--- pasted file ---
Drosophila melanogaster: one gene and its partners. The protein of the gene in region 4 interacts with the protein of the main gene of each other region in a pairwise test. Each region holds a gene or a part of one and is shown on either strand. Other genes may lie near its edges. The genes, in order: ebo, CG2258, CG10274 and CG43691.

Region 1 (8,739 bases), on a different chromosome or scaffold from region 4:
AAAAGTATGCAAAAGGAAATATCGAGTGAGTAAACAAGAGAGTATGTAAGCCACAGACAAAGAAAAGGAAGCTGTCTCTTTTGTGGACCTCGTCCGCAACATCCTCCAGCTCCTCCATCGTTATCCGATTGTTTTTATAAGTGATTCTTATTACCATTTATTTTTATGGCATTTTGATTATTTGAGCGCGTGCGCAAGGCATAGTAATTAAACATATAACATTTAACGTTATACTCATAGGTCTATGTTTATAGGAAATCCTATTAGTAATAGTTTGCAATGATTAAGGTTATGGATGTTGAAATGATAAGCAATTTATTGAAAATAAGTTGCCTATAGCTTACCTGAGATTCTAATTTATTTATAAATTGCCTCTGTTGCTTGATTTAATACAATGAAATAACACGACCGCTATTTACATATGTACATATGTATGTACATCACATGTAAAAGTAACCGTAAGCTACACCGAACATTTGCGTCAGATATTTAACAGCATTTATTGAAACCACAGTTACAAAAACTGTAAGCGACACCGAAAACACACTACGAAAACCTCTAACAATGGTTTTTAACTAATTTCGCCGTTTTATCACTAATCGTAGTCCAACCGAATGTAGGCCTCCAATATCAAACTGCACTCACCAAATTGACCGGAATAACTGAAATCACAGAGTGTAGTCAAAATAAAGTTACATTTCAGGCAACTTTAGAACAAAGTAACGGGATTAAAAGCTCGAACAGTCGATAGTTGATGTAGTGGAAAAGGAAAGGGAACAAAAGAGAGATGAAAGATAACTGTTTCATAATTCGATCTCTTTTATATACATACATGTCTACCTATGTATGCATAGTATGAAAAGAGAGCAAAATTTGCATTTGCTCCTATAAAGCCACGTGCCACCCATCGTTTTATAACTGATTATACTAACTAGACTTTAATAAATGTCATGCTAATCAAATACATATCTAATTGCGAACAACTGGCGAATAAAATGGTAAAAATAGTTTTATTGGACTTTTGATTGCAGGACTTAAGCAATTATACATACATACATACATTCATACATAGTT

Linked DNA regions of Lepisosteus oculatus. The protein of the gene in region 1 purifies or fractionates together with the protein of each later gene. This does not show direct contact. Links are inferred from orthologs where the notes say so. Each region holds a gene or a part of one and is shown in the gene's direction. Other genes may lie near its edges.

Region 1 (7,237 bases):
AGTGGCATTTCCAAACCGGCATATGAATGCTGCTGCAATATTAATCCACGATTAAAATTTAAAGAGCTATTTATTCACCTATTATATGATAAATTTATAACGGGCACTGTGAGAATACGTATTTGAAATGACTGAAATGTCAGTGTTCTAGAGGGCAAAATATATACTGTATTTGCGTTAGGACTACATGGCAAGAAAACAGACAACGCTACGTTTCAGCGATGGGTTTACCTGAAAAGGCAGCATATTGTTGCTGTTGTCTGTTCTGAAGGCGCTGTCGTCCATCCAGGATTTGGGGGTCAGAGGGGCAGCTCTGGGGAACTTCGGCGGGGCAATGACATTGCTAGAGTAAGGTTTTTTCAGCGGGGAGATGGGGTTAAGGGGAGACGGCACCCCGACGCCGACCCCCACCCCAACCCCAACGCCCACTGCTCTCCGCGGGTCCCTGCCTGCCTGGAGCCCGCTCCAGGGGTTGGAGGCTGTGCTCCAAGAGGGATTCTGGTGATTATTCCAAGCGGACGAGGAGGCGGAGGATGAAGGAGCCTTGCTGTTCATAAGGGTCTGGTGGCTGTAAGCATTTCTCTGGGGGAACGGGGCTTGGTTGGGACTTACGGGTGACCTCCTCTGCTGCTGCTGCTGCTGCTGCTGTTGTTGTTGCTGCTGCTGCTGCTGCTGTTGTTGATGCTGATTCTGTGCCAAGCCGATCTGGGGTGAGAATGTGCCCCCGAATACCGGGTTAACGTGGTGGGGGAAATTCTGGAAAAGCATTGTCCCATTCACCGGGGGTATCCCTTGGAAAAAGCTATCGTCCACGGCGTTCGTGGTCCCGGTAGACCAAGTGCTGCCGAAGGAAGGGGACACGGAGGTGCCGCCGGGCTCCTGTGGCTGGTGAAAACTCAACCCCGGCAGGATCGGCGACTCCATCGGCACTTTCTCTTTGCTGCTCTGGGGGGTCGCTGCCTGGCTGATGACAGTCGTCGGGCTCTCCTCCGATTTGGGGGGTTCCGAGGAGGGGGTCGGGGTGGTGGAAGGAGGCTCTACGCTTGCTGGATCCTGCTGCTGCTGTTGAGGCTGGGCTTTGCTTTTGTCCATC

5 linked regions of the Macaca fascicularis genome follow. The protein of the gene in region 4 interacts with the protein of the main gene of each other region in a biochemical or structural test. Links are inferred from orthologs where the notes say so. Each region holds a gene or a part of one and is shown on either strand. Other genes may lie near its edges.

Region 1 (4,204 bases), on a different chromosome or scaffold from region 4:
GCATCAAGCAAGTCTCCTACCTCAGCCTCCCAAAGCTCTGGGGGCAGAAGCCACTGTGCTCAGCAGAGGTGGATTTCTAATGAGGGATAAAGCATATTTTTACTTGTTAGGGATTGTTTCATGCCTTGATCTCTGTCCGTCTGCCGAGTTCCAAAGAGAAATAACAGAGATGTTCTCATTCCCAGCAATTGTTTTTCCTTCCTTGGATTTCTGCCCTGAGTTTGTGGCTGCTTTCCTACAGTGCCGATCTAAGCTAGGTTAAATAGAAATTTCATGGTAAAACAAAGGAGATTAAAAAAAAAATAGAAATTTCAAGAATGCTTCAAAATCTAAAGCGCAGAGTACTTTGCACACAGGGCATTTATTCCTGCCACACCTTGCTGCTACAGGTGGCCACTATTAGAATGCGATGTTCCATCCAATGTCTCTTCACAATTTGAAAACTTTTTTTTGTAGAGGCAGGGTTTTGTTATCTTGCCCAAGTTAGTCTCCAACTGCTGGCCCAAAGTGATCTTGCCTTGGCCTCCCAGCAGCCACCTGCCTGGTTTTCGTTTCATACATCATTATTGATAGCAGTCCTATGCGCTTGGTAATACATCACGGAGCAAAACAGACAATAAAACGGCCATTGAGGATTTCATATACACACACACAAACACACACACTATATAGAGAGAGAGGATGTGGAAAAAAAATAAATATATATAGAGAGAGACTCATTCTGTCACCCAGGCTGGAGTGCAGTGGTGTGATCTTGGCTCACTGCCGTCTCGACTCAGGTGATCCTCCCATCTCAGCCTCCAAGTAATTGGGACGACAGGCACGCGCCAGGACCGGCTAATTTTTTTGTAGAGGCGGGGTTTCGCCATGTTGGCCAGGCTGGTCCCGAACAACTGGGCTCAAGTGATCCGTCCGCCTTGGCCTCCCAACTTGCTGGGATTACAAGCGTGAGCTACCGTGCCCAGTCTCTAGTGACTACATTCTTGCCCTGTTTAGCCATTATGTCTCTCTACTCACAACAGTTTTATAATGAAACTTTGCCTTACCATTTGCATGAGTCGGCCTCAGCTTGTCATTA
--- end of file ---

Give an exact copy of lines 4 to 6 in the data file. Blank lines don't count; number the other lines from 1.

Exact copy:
Linked DNA regions of Lepisosteus oculatus. The protein of the gene in region 1 purifies or fractionates together with the protein of each later gene. This does not show direct contact. Links are inferred from orthologs where the notes say so. Each region holds a gene or a part of one and is shown in the gene's direction. Other genes may lie near its edges.

Region 1 (7,237 bases):
AGTGGCATTTCCAAACCGGCATATGAATGCTGCTGCAATATTAATCCACGATTAAAATTTAAAGAGCTATTTATTCACCTATTATATGATAAATTTATAACGGGCACTGTGAGAATACGTATTTGAAATGACTGAAATGTCAGTGTTCTAGAGGGCAAAATATATACTGTATTTGCGTTAGGACTACATGGCAAGAAAACAGACAACGCTACGTTTCAGCGATGGGTTTACCTGAAAAGGCAGCATATTGTTGCTGTTGTCTGTTCTGAAGGCGCTGTCGTCCATCCAGGATTTGGGGGTCAGAGGGGCAGCTCTGGGGAACTTCGGCGGGGCAATGACATTGCTAGAGTAAGGTTTTTTCAGCGGGGAGATGGGGTTAAGGGGAGACGGCACCCCGACGCCGACCCCCACCCCAACCCCAACGCCCACTGCTCTCCGCGGGTCCCTGCCTGCCTGGAGCCCGCTCCAGGGGTTGGAGGCTGTGCTCCAAGAGGGATTCTGGTGATTATTCCAAGCGGACGAGGAGGCGGAGGATGAAGGAGCCTTGCTGTTCATAAGGGTCTGGTGGCTGTAAGCATTTCTCTGGGGGAACGGGGCTTGGTTGGGACTTACGGGTGACCTCCTCTGCTGCTGCTGCTGCTGCTGCTGTTGTTGTTGCTGCTGCTGCTGCTGCTGTTGTTGATGCTGATTCTGTGCCAAGCCGATCTGGGGTGAGAATGTGCCCCCGAATACCGGGTTAACGTGGTGGGGGAAATTCTGGAAAAGCATTGTCCCATTCACCGGGGGTATCCCTTGGAAAAAGCTATCGTCCACGGCGTTCGTGGTCCCGGTAGACCAAGTGCTGCCGAAGGAAGGGGACACGGAGGTGCCGCCGGGCTCCTGTGGCTGGTGAAAACTCAACCCCGGCAGGATCGGCGACTCCATCGGCACTTTCTCTTTGCTGCTCTGGGGGGTCGCTGCCTGGCTGATGACAGTCGTCGGGCTCTCCTCCGATTTGGGGGGTTCCGAGGAGGGGGTCGGGGTGGTGGAAGGAGGCTCTACGCTTGCTGGATCCTGCTGCTGCTGTTGAGGCTGGGCTTTGCTTTTGTCCATC